User:Manuel Franco Jr./Notebook/Physics Lab 307/2008/11/26
Millikan Oil Drop Lab  Main project page Previous entry  
^{SJK Incomplete Feedback Notice} ^{SJK 15:05, 17 December 2008 (EST)} Millikan Oil DropLab Partner: David Objective
What to record:
Materials
ConnectionsThe connections are simple. We adjust the height of the Millikan Drop apparatus, and leveled it using the level on the apparatus. Instead of using rods, we used three really big books to have it at eye level. I connected the power supply to an outlet, and connected the power supply and apparatus using the banana plugs. I also plugged the 12 V adapter to the halogen lamp. I connected the digital voltmeter to the thermistor connector as well. ProcedureWe took the housing section of the apparatus apart, and measured the plastic plate separator in the housing. After measuring it, we cleaned inside the housing area, and reassembled it. After making sure all the connections were fine, we turned on the power supply. The power supply was set at approximately 500 V. We then focused the viewing scope using the focusing wire by inserting the focusing wire on top of the capacitor plate. We also focused the halogen filament. We measured the resistance and the voltage across the plate (see below). We were now ready to spray the oil with the atomizer in to the chamber. (Care! We squeezed the pump an nothing was visible on the screen. It was not until Aram told us that when you spray it there are two distinct sounds. One sounds like nothing but air, which is the one you don't want. And the second sound like something is coming out, which is the oil.) We then collected the data for the fall and rise times. DataDay 1 Data taken roughly at 3:41 PM (Mountain Time, DLST) on my cell phone clock.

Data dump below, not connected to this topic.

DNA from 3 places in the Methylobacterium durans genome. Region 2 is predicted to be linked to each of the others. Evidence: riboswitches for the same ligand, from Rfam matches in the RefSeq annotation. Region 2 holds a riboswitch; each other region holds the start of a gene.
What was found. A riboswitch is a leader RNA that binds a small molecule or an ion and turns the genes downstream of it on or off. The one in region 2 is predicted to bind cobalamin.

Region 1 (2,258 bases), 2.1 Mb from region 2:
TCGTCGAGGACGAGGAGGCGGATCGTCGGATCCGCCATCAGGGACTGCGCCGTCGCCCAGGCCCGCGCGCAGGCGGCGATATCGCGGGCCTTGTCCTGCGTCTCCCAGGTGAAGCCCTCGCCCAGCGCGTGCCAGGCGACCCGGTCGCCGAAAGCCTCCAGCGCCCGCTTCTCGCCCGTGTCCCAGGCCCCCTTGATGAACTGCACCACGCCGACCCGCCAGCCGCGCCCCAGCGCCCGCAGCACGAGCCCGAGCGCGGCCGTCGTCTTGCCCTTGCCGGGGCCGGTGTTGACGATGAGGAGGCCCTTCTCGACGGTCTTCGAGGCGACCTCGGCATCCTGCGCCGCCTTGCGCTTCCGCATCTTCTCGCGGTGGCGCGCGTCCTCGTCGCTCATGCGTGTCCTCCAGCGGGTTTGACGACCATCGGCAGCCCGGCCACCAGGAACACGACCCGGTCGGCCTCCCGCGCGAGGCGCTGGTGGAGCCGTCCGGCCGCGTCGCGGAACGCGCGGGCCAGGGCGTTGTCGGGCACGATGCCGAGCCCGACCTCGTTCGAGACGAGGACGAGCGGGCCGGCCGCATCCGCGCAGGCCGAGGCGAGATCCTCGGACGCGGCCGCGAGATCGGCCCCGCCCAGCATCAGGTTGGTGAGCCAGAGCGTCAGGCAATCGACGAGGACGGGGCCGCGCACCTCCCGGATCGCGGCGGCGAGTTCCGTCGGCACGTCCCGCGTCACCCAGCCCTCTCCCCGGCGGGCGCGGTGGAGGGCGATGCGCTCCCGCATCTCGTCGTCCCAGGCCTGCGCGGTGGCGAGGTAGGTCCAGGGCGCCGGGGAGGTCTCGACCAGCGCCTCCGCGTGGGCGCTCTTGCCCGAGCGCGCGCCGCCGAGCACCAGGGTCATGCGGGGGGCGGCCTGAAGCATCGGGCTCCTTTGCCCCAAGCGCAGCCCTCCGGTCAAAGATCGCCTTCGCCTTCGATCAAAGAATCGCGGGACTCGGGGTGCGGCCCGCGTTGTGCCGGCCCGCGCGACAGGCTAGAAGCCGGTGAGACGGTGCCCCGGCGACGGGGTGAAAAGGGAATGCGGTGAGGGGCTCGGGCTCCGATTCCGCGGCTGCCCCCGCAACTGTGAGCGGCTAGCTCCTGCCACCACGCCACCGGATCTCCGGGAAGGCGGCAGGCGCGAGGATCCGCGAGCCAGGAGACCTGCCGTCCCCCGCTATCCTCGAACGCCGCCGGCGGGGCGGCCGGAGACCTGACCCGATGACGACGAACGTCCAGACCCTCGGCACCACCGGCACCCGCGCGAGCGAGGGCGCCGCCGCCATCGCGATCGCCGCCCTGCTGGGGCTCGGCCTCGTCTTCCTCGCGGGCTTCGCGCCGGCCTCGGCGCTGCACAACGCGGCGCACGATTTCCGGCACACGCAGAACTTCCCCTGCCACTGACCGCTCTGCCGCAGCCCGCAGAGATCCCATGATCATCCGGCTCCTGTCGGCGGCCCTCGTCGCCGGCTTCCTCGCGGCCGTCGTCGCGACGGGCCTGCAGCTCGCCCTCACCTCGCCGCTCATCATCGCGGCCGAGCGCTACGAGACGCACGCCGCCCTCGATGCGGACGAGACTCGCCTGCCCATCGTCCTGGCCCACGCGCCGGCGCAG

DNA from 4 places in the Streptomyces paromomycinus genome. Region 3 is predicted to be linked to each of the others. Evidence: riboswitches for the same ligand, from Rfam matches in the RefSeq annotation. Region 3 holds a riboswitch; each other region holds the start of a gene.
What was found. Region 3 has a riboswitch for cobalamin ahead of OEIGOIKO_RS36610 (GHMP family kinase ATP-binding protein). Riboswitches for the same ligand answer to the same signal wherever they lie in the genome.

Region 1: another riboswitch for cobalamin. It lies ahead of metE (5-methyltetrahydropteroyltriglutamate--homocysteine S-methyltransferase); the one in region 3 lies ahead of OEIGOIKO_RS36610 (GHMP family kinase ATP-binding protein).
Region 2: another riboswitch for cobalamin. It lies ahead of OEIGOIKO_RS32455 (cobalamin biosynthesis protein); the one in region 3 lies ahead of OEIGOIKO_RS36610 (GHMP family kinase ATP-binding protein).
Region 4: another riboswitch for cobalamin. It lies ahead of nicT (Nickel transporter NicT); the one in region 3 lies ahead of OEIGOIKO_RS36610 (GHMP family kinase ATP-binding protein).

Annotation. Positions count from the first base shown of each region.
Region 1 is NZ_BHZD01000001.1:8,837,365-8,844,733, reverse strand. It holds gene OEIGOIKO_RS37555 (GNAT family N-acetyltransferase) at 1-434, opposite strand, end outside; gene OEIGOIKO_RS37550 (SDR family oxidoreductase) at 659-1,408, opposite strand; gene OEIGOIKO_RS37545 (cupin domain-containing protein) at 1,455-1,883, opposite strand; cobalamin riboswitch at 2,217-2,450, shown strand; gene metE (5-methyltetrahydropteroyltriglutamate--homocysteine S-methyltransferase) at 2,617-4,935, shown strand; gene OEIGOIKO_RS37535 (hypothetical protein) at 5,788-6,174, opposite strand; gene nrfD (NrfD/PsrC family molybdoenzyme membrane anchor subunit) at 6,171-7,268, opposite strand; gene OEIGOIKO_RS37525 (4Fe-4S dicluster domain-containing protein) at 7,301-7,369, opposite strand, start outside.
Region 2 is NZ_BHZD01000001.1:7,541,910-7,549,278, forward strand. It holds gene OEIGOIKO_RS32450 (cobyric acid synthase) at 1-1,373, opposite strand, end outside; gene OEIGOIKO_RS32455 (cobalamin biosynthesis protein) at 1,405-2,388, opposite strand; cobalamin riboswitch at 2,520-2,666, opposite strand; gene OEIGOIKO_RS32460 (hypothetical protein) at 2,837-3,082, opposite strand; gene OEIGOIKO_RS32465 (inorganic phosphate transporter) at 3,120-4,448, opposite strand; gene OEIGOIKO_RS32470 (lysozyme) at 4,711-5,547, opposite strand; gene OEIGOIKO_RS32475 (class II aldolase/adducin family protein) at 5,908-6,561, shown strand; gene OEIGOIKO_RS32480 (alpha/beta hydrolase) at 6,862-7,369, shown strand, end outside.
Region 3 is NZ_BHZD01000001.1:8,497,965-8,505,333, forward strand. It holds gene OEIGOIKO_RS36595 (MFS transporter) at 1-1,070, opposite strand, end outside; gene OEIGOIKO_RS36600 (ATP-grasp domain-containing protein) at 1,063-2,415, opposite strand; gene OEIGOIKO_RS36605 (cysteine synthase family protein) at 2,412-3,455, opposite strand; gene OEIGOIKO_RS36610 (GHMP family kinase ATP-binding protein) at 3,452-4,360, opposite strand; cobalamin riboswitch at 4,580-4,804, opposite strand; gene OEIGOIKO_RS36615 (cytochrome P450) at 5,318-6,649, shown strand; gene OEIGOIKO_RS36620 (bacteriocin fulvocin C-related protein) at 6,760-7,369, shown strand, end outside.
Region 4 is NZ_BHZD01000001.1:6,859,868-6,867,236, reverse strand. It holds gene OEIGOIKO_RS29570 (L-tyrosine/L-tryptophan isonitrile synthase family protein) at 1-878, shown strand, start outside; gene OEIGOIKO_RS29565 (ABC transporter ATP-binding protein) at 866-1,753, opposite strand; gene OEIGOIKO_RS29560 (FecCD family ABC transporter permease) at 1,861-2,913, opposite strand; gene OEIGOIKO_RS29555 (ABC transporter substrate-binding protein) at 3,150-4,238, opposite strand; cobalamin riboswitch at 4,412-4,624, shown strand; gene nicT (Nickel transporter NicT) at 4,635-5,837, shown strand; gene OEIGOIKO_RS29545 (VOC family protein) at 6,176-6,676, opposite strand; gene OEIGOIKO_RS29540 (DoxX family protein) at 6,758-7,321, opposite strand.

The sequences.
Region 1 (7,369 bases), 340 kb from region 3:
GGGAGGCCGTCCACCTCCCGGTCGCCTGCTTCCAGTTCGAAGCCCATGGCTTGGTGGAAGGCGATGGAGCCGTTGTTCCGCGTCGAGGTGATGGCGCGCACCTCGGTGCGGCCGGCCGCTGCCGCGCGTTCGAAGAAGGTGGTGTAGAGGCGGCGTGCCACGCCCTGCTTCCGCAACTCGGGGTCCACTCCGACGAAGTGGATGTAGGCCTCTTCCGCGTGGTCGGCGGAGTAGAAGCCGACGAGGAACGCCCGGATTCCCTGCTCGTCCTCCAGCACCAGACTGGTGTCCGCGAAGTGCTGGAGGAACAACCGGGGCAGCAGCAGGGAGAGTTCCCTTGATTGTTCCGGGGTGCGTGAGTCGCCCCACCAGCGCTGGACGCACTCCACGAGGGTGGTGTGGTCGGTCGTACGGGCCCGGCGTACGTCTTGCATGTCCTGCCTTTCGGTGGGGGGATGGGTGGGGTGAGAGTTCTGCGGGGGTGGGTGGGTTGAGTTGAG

Collected data:
Data Analysis"The definitions of the symbols used, in SI units:
Equation For Finding the Radius of the Oil Drop: [math]a=\sqrt{\left(\frac{b}{2 p}\right)^2+\left(\frac{9\eta v_f}{2g\rho}\right)}\frac{b}{2p}[/math] Equation For Finding the Mass of the Oil Drop: [math] m=\frac{4}{3}\pi\rho a^3 [/math] Equation For Finding the Charge of the Oil Drop: [math] q=mg \frac{(v_f + v_r)}{E v_f} [/math] All derived equations can be found in the Lab Manual P.9 All of my data analysis is done in this excel sheet. [math]E[/math] (Electric Field) is the voltage across the plastic plate over the space of the plate. We calculated [math]E[/math] = 4.73 x 10^4 V/m. After calculating the radius, then the mass, and the charge of the oil drop, in the excel sheet, I multiply the charges by 1 X 1019 for convenience of notation in the sheet. Also, in the sheet I group the values of the charges. This is done because charge is quantized at the atomic level. So there are clusters in the values. The groups are those clusters. Below in the picture I have taken the mean of those groups/clusters and graphed them based on their charge. The slope of this graph gives the experimental value of the electron. ^{SJK 15:02, 17 December 2008 (EST)}My experimental value is 1.503(.069) x 10^19 C. Lab SummaryAcknowledgmentsI followed Jessy's data analysis format for this lab. I would like to give him the recognition of his work: Jessy's Data Analysis Excel Sheet. I would also like to thank Dr. Koch for the suggestion on my data analysis, and teaching David and I how to use the micrometer. Links